I am developing a Python script that will process large amounts of data from an experiment. Files are read in, calculations are made, images are plotted and saved as .pngs, and calculated parameters are outputted to a .txt file.
When I save a file, the user is prompted if they want to overwrite any existing files. If yes, a file overwrite is attempted. If the file is locked/open in another program, a number is appended to the filename and then saved. If they do not want to overwrite, a number is appended to the filename.
In order to not have redundant code, I wrote a generic "save" method:
def _handle_file_save(path, save, overwrite, *args): """ Handles file collisions when saving files. If "overwrite" is true, overwrites file, if "overwrite" is false or the file to be overwritten is locked from editing, appends a number on end of filename to avoid file collision. Args: path (str): the path to the file to be saved save(): The save function used to save file overwrite (bool): true if user wants to overwrite file args: generic tuple of arguments used for different save functions """ if os.path.isfile(path): if overwrite: try: print "Saving \"" + path + "\"" save(path, args) # Signifies problem writing file (lack of permissions, open # in another program, etc.) except EnvironmentError: # save as incremented file number print "Whoops! Looks like %s is locked!" % path path = gen_alt_filename(path) save(path, args) else: # save as incremented file number path = gen_alt_filename(path) print "Saving as \"" + path + "\" instead" save(path, args) else: print "Saving \"" + path + "\"" save(path, args) print "\n"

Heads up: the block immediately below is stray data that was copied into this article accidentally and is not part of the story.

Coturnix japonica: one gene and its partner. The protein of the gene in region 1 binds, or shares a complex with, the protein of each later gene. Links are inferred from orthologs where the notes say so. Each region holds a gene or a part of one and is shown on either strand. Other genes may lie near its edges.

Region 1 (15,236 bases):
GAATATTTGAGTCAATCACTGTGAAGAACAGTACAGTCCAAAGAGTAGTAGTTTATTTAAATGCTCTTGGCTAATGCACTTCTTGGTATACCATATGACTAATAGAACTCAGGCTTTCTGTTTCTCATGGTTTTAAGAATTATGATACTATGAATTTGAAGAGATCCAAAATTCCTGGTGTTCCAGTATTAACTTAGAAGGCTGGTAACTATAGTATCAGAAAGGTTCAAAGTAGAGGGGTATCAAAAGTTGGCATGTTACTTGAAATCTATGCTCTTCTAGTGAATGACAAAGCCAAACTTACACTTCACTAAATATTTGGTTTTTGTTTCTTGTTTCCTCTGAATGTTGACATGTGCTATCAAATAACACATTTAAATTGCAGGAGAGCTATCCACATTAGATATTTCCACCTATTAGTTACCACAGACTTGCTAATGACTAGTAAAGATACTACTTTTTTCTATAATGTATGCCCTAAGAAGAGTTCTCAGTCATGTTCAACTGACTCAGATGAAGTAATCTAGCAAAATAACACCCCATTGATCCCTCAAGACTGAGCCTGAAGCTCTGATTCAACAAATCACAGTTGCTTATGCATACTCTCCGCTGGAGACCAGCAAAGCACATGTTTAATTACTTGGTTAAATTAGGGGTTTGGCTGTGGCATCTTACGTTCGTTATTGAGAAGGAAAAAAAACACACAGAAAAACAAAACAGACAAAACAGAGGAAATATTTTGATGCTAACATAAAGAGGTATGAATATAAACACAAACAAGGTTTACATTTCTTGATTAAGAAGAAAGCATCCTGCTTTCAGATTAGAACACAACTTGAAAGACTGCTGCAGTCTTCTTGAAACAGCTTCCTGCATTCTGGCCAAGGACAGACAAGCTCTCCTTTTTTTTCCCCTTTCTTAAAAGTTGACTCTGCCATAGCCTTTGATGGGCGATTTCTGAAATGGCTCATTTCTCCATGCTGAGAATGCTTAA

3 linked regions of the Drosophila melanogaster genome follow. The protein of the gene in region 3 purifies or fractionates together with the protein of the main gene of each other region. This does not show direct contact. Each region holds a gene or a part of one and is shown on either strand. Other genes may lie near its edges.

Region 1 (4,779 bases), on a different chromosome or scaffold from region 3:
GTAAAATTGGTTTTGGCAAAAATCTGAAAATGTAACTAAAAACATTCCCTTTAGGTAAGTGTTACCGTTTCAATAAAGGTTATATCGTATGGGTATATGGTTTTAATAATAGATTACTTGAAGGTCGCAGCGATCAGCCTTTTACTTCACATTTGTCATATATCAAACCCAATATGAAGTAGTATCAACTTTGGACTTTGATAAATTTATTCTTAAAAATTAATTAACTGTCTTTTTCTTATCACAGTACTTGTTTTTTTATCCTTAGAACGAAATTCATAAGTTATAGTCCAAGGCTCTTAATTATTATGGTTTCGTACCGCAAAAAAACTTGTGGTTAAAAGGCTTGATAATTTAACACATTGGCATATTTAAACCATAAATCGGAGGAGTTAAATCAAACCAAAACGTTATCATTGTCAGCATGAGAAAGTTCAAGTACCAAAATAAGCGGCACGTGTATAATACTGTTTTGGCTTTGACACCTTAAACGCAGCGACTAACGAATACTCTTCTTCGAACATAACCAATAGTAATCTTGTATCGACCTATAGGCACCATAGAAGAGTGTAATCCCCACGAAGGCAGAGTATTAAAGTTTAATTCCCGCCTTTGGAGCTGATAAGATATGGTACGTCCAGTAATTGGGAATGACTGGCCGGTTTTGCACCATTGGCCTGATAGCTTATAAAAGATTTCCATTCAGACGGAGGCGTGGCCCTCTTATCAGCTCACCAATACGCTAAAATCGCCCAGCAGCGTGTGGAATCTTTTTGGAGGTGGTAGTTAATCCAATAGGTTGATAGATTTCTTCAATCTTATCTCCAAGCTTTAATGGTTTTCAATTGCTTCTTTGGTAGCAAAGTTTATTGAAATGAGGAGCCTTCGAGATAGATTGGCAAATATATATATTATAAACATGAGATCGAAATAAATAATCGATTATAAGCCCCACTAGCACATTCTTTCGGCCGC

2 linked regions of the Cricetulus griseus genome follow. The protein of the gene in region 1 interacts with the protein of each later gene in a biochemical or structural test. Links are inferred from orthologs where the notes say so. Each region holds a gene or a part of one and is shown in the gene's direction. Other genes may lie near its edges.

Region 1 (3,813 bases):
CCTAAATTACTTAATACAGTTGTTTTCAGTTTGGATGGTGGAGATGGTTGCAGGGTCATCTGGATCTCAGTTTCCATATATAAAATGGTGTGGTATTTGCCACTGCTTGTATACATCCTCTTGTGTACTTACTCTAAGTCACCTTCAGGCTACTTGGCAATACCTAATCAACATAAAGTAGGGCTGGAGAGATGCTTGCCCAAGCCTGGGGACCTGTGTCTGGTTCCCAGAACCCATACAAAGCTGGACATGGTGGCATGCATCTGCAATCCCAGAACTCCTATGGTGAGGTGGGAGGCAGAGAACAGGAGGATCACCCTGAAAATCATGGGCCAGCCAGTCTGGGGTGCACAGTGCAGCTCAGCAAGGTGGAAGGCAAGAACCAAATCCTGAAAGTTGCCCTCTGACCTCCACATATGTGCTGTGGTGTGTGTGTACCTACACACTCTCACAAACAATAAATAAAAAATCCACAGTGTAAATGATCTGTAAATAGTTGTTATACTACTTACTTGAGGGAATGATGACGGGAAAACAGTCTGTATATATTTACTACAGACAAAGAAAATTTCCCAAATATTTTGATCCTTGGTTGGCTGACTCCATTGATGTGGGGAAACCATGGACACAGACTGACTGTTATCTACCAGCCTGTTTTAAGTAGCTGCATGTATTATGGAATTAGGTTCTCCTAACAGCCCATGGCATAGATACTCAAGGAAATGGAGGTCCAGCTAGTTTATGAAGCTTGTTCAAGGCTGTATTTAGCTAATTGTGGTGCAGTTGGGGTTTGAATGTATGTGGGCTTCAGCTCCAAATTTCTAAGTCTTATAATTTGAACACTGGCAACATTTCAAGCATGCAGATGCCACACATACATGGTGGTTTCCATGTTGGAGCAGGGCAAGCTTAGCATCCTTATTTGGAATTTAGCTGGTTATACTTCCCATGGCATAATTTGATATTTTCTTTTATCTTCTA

I pass in a generic save function and any arguments that save function needs if any. Some file outputs don't require any arguments.
The client could pass in any arbitrary function as "save" and execute it. Is this a security risk?
argsgets passed to the save function regardless of whether that method actually takes any args (i.e. args could be empty, but gets passed anyway.
Doesn't check if appended filepath is also a locked/open file (could fix this with a while loop I suppose).
functools.partial to reduce the function call's signature to one without "
args is empty.
Instead of passing a generic save function, I could replace "
save(path, args)" with "
new_file = open(path, 'w')" (i.e. test file write, if successful, return the path to that file and write there).
Don't merge code, let every save method handle its own collisions separately.
Nothing about any of this seems elegant. I'd greatly appreciate some advice on this, and how I can improve my coding strategies.